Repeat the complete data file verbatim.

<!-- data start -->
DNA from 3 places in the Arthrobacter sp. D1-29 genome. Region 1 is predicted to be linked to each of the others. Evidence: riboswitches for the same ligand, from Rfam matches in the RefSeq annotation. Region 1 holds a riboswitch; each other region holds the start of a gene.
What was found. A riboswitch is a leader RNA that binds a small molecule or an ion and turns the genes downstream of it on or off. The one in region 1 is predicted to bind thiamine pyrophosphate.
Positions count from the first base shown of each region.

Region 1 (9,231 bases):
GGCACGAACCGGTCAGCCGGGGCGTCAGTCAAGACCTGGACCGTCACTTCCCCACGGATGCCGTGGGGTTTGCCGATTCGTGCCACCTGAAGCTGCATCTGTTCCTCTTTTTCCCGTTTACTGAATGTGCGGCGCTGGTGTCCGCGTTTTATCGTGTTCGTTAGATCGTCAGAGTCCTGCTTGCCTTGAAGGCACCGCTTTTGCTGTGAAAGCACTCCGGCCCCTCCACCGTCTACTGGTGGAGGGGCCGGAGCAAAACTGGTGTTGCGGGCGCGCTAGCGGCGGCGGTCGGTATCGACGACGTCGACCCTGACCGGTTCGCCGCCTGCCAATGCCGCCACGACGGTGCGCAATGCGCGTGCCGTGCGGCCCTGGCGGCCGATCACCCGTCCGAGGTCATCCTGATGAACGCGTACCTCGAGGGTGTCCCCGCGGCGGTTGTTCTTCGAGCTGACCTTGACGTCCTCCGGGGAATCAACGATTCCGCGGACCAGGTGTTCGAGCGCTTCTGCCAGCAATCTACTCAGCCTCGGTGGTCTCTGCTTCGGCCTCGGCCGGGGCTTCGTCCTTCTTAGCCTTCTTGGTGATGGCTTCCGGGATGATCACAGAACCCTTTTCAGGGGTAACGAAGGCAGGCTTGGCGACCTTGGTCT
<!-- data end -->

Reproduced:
DNA from 3 places in the Arthrobacter sp. D1-29 genome. Region 1 is predicted to be linked to each of the others. Evidence: riboswitches for the same ligand, from Rfam matches in the RefSeq annotation. Region 1 holds a riboswitch; each other region holds the start of a gene.
What was found. A riboswitch is a leader RNA that binds a small molecule or an ion and turns the genes downstream of it on or off. The one in region 1 is predicted to bind thiamine pyrophosphate.
Positions count from the first base shown of each region.

Region 1 (9,231 bases):
GGCACGAACCGGTCAGCCGGGGCGTCAGTCAAGACCTGGACCGTCACTTCCCCACGGATGCCGTGGGGTTTGCCGATTCGTGCCACCTGAAGCTGCATCTGTTCCTCTTTTTCCCGTTTACTGAATGTGCGGCGCTGGTGTCCGCGTTTTATCGTGTTCGTTAGATCGTCAGAGTCCTGCTTGCCTTGAAGGCACCGCTTTTGCTGTGAAAGCACTCCGGCCCCTCCACCGTCTACTGGTGGAGGGGCCGGAGCAAAACTGGTGTTGCGGGCGCGCTAGCGGCGGCGGTCGGTATCGACGACGTCGACCCTGACCGGTTCGCCGCCTGCCAATGCCGCCACGACGGTGCGCAATGCGCGTGCCGTGCGGCCCTGGCGGCCGATCACCCGTCCGAGGTCATCCTGATGAACGCGTACCTCGAGGGTGTCCCCGCGGCGGTTGTTCTTCGAGCTGACCTTGACGTCCTCCGGGGAATCAACGATTCCGCGGACCAGGTGTTCGAGCGCTTCTGCCAGCAATCTACTCAGCCTCGGTGGTCTCTGCTTCGGCCTCGGCCGGGGCTTCGTCCTTCTTAGCCTTCTTGGTGATGGCTTCCGGGATGATCACAGAACCCTTTTCAGGGGTAACGAAGGCAGGCTTGGCGACCTTGGTCT